FC calculation was applied to the preprocessed fMRI data for measurement of temporal synchronization between seed region and each voxel across the whole brain. Individual z value maps were obtained with a Fisher’s z transformation imposed on the FC outcomes to make the data in normal distribution. FC-based comparisons of insula-centered FC performance were performed between groups of pED and NC using two-sample t tests. The results were considered significant when exceeding the threshold of p < 0.05 (AlphaSim corrected). The AlphaSim correction in this study was performed using the REST toolbox v1.82 and the voxel level and cluster level p thresholds were set to 0.005 and 0.05 respectively. The spatial smoothness was estimated based on the FSL script easythresh3.

Correlation Analysis

To examine the relationship between the behavioral/psychological measurement and the brain measurement, voxel-wise correlation analysis was performed between IIEF, SAS, SDS and FC outcomes. The results were considered significant above a threshold of p < 0.05 (AlphaSim corrected). The AlphaSim correction in this study was performed using the REST toolbox v1.84 and the voxel level and cluster level p thresholds were set to 0.005 and 0.05 respectively.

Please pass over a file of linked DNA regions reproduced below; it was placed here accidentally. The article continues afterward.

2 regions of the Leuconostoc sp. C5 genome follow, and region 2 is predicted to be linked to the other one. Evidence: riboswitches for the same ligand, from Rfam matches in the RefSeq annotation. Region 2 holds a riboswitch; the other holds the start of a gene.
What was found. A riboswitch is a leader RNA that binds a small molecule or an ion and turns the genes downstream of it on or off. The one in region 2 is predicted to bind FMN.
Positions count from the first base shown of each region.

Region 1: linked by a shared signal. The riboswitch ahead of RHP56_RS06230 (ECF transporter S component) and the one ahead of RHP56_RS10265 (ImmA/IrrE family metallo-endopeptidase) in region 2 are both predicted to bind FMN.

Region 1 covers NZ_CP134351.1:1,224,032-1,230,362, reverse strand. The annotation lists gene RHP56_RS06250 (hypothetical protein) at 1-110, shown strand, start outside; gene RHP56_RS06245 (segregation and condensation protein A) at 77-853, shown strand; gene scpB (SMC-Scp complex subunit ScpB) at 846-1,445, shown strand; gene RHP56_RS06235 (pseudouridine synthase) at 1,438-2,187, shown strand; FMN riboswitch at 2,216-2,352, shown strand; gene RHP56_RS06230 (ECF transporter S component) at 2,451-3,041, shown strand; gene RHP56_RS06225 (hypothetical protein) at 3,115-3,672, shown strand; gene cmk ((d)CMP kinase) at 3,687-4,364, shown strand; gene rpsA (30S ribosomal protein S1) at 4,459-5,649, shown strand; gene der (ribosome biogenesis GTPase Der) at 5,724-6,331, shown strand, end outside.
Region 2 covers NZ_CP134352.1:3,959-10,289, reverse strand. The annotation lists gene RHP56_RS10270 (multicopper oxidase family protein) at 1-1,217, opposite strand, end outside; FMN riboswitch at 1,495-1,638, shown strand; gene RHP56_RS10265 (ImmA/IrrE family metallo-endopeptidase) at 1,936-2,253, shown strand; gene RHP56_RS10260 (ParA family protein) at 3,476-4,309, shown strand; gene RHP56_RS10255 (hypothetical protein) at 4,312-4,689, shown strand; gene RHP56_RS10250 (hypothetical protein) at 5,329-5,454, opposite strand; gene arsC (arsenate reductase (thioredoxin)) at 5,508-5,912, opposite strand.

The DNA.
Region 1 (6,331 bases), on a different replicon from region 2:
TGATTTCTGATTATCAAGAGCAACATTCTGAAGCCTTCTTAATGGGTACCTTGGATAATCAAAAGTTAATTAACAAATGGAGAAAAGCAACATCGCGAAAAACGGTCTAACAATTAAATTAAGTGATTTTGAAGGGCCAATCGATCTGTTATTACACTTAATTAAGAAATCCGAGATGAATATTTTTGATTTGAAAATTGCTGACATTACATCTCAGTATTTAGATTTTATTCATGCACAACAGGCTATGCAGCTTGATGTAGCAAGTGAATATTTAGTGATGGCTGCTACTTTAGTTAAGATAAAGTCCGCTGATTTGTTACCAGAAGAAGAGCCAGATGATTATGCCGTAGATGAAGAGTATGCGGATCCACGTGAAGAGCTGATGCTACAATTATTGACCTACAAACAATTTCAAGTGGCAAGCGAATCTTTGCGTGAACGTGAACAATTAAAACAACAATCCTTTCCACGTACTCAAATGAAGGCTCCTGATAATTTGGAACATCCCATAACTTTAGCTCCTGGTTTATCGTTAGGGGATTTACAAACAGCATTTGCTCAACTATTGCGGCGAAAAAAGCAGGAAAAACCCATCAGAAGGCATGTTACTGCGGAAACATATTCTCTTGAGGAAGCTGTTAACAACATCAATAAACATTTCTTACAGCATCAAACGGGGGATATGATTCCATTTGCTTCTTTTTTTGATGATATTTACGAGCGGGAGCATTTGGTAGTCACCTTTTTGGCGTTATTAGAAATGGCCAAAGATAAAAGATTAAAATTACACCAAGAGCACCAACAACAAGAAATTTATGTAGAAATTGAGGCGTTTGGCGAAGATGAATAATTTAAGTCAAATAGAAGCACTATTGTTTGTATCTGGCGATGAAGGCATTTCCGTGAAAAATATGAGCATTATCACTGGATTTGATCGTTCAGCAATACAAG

In addition, correlation between IIEF and SAS/SDS were calculated.

Post hoc Analysis

In the present samples, both of the SAS and SDS scores showed significant differences between groups. Also, the male sexual functioning (measured by IIEF scale) was found to be negatively correlated with the SAS scores and SDS scores respectively (Pearson’s r = −0.3787, p < 0.01 and Pearson’s r = −0.5407, p < 0.001, respectively). Therefore, we repeated the between-group comparison in FC analysis after controlling SAS and SDS scores to ensure that these variables were not driving our results.

Results

Demographic and Psychological Data

Demographic and psychological features of pED and NC groups are summarized in Table 1. The two groups were not significantly different in age and level of education (p > 0.05, two-sample t test, two-tailed). The pED patients had a lower IIEF score (p < 0.05, two-sample t test, two-tailed), higher SAS (p < 0.05, two-sample t test, two-tailed) and SDS scores (p < 0.005, two-sample t test, two-tailed) than NC.

TABLE 1
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Table 1. Demographic data and clinical variables of psychogenic erectile dysfunction (pED) patients and normal controls (NCs) (pED vs. NC).

None of the subjects (SAS < 60, SDS < 70) reached severe anxiety and depression levels (Zung, 1965, 1971).

Between-Group FC Results

The seed region in the right aINS that showed altered baseline activities as revealed in previous study of our group using amplitude of low frequency fluctuation is demonstrated in Figure 1A (Guan et al., 2016). The area was defined as right aINS using clustering method proposed by Kelly et al. (2012).